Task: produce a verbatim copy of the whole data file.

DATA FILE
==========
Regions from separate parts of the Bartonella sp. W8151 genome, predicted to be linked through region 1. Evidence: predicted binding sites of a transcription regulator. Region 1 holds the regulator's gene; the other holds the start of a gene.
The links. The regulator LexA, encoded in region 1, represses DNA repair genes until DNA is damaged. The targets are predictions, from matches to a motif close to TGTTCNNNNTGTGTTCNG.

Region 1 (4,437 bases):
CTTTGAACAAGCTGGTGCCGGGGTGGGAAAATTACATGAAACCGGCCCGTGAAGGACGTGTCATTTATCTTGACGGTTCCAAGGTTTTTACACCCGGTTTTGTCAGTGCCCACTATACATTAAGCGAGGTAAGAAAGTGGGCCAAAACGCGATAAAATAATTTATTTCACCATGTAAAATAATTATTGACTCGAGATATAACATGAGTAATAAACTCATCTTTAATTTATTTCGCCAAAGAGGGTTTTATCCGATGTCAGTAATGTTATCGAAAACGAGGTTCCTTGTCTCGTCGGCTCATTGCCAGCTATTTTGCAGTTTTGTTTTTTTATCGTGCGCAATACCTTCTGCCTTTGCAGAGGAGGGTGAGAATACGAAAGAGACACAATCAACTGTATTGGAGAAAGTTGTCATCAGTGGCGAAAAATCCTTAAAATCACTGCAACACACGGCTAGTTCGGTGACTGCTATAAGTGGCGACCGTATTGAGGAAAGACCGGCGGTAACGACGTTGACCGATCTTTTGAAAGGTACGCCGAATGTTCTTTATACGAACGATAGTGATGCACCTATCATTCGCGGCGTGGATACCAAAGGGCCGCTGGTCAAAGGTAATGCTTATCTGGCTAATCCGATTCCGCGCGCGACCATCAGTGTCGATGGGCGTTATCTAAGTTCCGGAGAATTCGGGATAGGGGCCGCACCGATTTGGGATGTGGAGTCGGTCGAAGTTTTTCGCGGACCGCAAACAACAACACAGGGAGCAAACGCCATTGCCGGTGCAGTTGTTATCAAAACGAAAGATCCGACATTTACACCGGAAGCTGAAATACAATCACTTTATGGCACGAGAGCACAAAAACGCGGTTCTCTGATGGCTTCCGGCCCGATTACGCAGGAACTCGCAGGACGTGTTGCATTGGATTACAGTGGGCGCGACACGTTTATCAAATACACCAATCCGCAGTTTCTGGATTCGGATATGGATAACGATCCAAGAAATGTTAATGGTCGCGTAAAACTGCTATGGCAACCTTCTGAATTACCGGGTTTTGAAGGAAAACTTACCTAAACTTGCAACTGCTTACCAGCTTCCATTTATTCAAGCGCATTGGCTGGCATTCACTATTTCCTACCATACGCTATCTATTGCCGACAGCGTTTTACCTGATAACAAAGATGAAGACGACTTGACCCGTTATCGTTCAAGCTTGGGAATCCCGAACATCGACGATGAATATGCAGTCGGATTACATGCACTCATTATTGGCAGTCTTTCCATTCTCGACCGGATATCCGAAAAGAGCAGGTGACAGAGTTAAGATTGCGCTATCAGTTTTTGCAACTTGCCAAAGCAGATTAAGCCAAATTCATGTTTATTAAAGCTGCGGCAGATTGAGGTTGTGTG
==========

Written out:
Regions from separate parts of the Bartonella sp. W8151 genome, predicted to be linked through region 1. Evidence: predicted binding sites of a transcription regulator. Region 1 holds the regulator's gene; the other holds the start of a gene.
The links. The regulator LexA, encoded in region 1, represses DNA repair genes until DNA is damaged. The targets are predictions, from matches to a motif close to TGTTCNNNNTGTGTTCNG.

Region 1 (4,437 bases):
CTTTGAACAAGCTGGTGCCGGGGTGGGAAAATTACATGAAACCGGCCCGTGAAGGACGTGTCATTTATCTTGACGGTTCCAAGGTTTTTACACCCGGTTTTGTCAGTGCCCACTATACATTAAGCGAGGTAAGAAAGTGGGCCAAAACGCGATAAAATAATTTATTTCACCATGTAAAATAATTATTGACTCGAGATATAACATGAGTAATAAACTCATCTTTAATTTATTTCGCCAAAGAGGGTTTTATCCGATGTCAGTAATGTTATCGAAAACGAGGTTCCTTGTCTCGTCGGCTCATTGCCAGCTATTTTGCAGTTTTGTTTTTTTATCGTGCGCAATACCTTCTGCCTTTGCAGAGGAGGGTGAGAATACGAAAGAGACACAATCAACTGTATTGGAGAAAGTTGTCATCAGTGGCGAAAAATCCTTAAAATCACTGCAACACACGGCTAGTTCGGTGACTGCTATAAGTGGCGACCGTATTGAGGAAAGACCGGCGGTAACGACGTTGACCGATCTTTTGAAAGGTACGCCGAATGTTCTTTATACGAACGATAGTGATGCACCTATCATTCGCGGCGTGGATACCAAAGGGCCGCTGGTCAAAGGTAATGCTTATCTGGCTAATCCGATTCCGCGCGCGACCATCAGTGTCGATGGGCGTTATCTAAGTTCCGGAGAATTCGGGATAGGGGCCGCACCGATTTGGGATGTGGAGTCGGTCGAAGTTTTTCGCGGACCGCAAACAACAACACAGGGAGCAAACGCCATTGCCGGTGCAGTTGTTATCAAAACGAAAGATCCGACATTTACACCGGAAGCTGAAATACAATCACTTTATGGCACGAGAGCACAAAAACGCGGTTCTCTGATGGCTTCCGGCCCGATTACGCAGGAACTCGCAGGACGTGTTGCATTGGATTACAGTGGGCGCGACACGTTTATCAAATACACCAATCCGCAGTTTCTGGATTCGGATATGGATAACGATCCAAGAAATGTTAATGGTCGCGTAAAACTGCTATGGCAACCTTCTGAATTACCGGGTTTTGAAGGAAAACTTACCTAAACTTGCAACTGCTTACCAGCTTCCATTTATTCAAGCGCATTGGCTGGCATTCACTATTTCCTACCATACGCTATCTATTGCCGACAGCGTTTTACCTGATAACAAAGATGAAGACGACTTGACCCGTTATCGTTCAAGCTTGGGAATCCCGAACATCGACGATGAATATGCAGTCGGATTACATGCACTCATTATTGGCAGTCTTTCCATTCTCGACCGGATATCCGAAAAGAGCAGGTGACAGAGTTAAGATTGCGCTATCAGTTTTTGCAACTTGCCAAAGCAGATTAAGCCAAATTCATGTTTATTAAAGCTGCGGCAGATTGAGGTTGTGTG